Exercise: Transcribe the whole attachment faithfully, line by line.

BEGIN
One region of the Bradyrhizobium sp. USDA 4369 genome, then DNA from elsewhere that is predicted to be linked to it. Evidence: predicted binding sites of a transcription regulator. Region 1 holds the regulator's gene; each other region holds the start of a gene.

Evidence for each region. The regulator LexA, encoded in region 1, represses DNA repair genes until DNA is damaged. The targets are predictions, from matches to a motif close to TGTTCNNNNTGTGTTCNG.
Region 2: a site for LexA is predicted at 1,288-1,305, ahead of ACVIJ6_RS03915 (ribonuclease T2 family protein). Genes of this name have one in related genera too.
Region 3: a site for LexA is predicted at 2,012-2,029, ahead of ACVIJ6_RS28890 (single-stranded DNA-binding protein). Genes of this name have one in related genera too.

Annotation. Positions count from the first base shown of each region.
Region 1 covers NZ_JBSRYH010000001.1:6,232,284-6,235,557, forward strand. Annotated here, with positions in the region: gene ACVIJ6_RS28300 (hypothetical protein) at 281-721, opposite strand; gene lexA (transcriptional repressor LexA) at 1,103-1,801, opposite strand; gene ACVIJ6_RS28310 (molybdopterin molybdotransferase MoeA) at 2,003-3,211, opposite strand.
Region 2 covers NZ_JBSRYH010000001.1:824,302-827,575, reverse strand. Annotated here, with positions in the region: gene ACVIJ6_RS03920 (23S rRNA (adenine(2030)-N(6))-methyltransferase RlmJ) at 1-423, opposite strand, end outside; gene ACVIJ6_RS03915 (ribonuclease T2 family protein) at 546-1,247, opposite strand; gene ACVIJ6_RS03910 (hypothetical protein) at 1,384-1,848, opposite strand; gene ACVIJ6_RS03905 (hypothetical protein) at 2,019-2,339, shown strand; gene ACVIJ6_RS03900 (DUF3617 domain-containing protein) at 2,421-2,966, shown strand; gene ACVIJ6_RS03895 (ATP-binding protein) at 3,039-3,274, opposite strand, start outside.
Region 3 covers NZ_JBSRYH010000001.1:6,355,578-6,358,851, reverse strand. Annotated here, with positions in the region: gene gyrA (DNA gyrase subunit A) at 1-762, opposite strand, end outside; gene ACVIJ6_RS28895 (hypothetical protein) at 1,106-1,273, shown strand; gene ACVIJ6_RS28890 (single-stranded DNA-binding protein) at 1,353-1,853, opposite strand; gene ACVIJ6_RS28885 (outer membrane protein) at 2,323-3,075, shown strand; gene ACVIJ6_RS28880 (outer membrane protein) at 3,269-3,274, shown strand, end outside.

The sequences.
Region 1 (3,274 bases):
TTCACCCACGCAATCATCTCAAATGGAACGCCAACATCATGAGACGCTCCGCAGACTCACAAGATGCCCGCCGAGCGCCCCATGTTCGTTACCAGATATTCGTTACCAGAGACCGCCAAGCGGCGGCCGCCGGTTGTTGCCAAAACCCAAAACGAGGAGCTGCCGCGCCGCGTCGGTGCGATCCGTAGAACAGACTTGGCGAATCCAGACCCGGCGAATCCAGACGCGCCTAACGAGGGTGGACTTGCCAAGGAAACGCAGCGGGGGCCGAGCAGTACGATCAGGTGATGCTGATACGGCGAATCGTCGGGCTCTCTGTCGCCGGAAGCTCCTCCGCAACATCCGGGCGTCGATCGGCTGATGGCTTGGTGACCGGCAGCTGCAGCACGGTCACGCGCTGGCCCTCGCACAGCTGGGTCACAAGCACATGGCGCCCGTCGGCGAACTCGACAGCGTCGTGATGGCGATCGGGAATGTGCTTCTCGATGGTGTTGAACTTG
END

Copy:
One region of the Bradyrhizobium sp. USDA 4369 genome, then DNA from elsewhere that is predicted to be linked to it. Evidence: predicted binding sites of a transcription regulator. Region 1 holds the regulator's gene; each other region holds the start of a gene.

Evidence for each region. The regulator LexA, encoded in region 1, represses DNA repair genes until DNA is damaged. The targets are predictions, from matches to a motif close to TGTTCNNNNTGTGTTCNG.
Region 2: a site for LexA is predicted at 1,288-1,305, ahead of ACVIJ6_RS03915 (ribonuclease T2 family protein). Genes of this name have one in related genera too.
Region 3: a site for LexA is predicted at 2,012-2,029, ahead of ACVIJ6_RS28890 (single-stranded DNA-binding protein). Genes of this name have one in related genera too.

Annotation. Positions count from the first base shown of each region.
Region 1 covers NZ_JBSRYH010000001.1:6,232,284-6,235,557, forward strand. Annotated here, with positions in the region: gene ACVIJ6_RS28300 (hypothetical protein) at 281-721, opposite strand; gene lexA (transcriptional repressor LexA) at 1,103-1,801, opposite strand; gene ACVIJ6_RS28310 (molybdopterin molybdotransferase MoeA) at 2,003-3,211, opposite strand.
Region 2 covers NZ_JBSRYH010000001.1:824,302-827,575, reverse strand. Annotated here, with positions in the region: gene ACVIJ6_RS03920 (23S rRNA (adenine(2030)-N(6))-methyltransferase RlmJ) at 1-423, opposite strand, end outside; gene ACVIJ6_RS03915 (ribonuclease T2 family protein) at 546-1,247, opposite strand; gene ACVIJ6_RS03910 (hypothetical protein) at 1,384-1,848, opposite strand; gene ACVIJ6_RS03905 (hypothetical protein) at 2,019-2,339, shown strand; gene ACVIJ6_RS03900 (DUF3617 domain-containing protein) at 2,421-2,966, shown strand; gene ACVIJ6_RS03895 (ATP-binding protein) at 3,039-3,274, opposite strand, start outside.
Region 3 covers NZ_JBSRYH010000001.1:6,355,578-6,358,851, reverse strand. Annotated here, with positions in the region: gene gyrA (DNA gyrase subunit A) at 1-762, opposite strand, end outside; gene ACVIJ6_RS28895 (hypothetical protein) at 1,106-1,273, shown strand; gene ACVIJ6_RS28890 (single-stranded DNA-binding protein) at 1,353-1,853, opposite strand; gene ACVIJ6_RS28885 (outer membrane protein) at 2,323-3,075, shown strand; gene ACVIJ6_RS28880 (outer membrane protein) at 3,269-3,274, shown strand, end outside.

The sequences.
Region 1 (3,274 bases):
TTCACCCACGCAATCATCTCAAATGGAACGCCAACATCATGAGACGCTCCGCAGACTCACAAGATGCCCGCCGAGCGCCCCATGTTCGTTACCAGATATTCGTTACCAGAGACCGCCAAGCGGCGGCCGCCGGTTGTTGCCAAAACCCAAAACGAGGAGCTGCCGCGCCGCGTCGGTGCGATCCGTAGAACAGACTTGGCGAATCCAGACCCGGCGAATCCAGACGCGCCTAACGAGGGTGGACTTGCCAAGGAAACGCAGCGGGGGCCGAGCAGTACGATCAGGTGATGCTGATACGGCGAATCGTCGGGCTCTCTGTCGCCGGAAGCTCCTCCGCAACATCCGGGCGTCGATCGGCTGATGGCTTGGTGACCGGCAGCTGCAGCACGGTCACGCGCTGGCCCTCGCACAGCTGGGTCACAAGCACATGGCGCCCGTCGGCGAACTCGACAGCGTCGTGATGGCGATCGGGAATGTGCTTCTCGATGGTGTTGAACTTG